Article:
Key point 6-03.1. Church members generally have no right to inspect church records unless such a right is conferred by state nonprofit corporation law, a church's charter or bylaws, state securities law (if the church has issued securities), or a subpoena. Church records enjoy no privilege against disclosure, with the exception of documents that are protected by the clergy-penitent privilege under state law.
A Texas court ruled that persons who have been dismissed from membership in a church no longer have a right under the state nonprofit corporation law to inspect church records.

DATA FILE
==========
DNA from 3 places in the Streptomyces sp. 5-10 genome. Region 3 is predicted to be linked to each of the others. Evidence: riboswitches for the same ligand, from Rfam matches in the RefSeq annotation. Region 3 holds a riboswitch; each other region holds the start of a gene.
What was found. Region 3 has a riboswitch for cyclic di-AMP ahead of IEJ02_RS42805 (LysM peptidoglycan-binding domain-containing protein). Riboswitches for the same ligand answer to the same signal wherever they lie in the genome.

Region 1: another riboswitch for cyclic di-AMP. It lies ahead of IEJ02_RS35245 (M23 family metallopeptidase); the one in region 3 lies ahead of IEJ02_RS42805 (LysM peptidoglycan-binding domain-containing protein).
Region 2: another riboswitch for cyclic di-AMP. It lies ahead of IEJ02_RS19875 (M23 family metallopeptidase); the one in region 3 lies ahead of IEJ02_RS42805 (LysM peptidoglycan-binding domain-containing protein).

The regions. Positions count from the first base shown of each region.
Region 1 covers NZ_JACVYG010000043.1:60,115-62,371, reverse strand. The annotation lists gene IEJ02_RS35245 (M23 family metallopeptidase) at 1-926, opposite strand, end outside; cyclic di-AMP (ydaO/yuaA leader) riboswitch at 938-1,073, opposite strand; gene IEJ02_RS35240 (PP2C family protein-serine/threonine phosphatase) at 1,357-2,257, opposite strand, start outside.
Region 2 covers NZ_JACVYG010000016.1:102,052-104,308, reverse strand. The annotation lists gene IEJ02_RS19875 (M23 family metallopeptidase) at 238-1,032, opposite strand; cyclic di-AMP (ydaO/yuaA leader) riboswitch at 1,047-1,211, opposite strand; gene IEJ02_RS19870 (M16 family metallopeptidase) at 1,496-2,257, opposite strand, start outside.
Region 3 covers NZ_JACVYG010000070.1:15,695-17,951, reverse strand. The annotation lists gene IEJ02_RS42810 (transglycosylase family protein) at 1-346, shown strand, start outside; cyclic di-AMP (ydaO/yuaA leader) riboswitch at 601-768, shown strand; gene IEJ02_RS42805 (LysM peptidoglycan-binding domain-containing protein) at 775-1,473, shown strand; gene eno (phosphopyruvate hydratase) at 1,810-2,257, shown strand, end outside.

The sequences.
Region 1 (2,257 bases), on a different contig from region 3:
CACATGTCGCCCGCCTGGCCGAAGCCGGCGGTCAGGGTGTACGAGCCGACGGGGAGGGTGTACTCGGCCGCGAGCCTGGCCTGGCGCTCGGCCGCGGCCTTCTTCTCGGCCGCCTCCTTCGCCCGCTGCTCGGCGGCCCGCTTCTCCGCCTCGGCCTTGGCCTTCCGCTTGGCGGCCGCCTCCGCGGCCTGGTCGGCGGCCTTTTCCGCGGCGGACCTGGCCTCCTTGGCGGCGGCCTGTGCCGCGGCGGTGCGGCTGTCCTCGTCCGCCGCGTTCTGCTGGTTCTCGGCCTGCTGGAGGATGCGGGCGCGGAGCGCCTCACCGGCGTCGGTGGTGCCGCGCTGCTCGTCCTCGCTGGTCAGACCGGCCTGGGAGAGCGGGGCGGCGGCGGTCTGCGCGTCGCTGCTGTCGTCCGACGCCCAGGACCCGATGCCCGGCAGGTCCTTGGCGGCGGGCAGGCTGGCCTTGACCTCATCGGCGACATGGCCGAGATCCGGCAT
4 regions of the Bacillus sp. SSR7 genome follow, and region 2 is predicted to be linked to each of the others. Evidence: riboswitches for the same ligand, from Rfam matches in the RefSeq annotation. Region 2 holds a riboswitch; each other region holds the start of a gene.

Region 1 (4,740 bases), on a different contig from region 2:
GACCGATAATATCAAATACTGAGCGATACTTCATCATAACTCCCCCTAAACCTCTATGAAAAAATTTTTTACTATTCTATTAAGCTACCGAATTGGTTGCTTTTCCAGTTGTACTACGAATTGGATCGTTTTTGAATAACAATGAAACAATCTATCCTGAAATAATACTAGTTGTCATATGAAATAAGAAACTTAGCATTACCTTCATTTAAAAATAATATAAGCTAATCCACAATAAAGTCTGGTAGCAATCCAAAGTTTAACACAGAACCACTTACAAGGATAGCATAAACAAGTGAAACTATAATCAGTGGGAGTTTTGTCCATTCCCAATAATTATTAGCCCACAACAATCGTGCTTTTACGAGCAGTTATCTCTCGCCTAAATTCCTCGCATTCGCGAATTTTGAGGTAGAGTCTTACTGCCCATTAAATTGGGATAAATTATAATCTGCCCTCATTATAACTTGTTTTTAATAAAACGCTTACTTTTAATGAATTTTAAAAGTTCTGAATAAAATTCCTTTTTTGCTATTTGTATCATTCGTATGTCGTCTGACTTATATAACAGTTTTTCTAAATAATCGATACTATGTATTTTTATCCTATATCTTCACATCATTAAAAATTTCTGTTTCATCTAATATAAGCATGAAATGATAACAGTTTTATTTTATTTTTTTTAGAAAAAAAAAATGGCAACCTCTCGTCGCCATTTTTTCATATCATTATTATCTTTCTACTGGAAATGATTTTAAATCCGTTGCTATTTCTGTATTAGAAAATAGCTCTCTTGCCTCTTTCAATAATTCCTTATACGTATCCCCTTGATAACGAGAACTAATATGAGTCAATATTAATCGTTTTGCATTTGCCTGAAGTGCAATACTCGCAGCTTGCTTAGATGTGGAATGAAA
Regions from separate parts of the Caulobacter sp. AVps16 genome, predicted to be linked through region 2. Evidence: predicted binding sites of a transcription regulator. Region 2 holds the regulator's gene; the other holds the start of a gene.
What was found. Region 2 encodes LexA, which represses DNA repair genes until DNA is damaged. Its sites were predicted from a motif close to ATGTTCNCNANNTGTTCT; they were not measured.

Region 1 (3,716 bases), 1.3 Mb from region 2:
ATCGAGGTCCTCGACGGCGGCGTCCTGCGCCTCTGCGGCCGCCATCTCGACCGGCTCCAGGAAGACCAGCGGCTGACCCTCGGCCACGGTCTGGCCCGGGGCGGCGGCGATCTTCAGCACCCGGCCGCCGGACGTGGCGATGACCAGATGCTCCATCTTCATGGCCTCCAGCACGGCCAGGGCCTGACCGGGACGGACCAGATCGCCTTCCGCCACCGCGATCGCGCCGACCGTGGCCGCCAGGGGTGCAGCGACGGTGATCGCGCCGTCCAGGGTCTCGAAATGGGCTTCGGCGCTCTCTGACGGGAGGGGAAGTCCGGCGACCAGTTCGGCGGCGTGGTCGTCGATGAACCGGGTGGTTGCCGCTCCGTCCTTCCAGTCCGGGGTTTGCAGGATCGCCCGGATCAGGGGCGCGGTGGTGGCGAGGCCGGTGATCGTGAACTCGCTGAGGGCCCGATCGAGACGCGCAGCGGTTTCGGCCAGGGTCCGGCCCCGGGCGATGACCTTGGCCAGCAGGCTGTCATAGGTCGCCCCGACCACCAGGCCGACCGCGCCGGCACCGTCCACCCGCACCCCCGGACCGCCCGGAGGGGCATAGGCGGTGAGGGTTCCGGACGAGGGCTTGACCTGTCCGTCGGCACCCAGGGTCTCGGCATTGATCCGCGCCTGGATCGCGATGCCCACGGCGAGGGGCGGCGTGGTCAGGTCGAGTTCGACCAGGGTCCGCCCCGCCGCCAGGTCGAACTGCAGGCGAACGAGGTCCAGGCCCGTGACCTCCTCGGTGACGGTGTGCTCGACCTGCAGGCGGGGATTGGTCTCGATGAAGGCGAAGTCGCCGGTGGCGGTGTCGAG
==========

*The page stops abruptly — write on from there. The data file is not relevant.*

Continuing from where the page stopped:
A married couple (the "plaintiffs") became increasingly dissatisfied with various ecclesiastical and secular church policies, including how the church handled its finances. The plaintiffs requested access to the church's financial books and records pursuant to a provision in the state nonprofit corporation law giving members a right to inspect corporate books and records. Their main concern was how the church had disposed of a donation they made to the church's building fund a few years earlier. In particular, they wanted to determine if the church had spent their designated donation for some other purpose.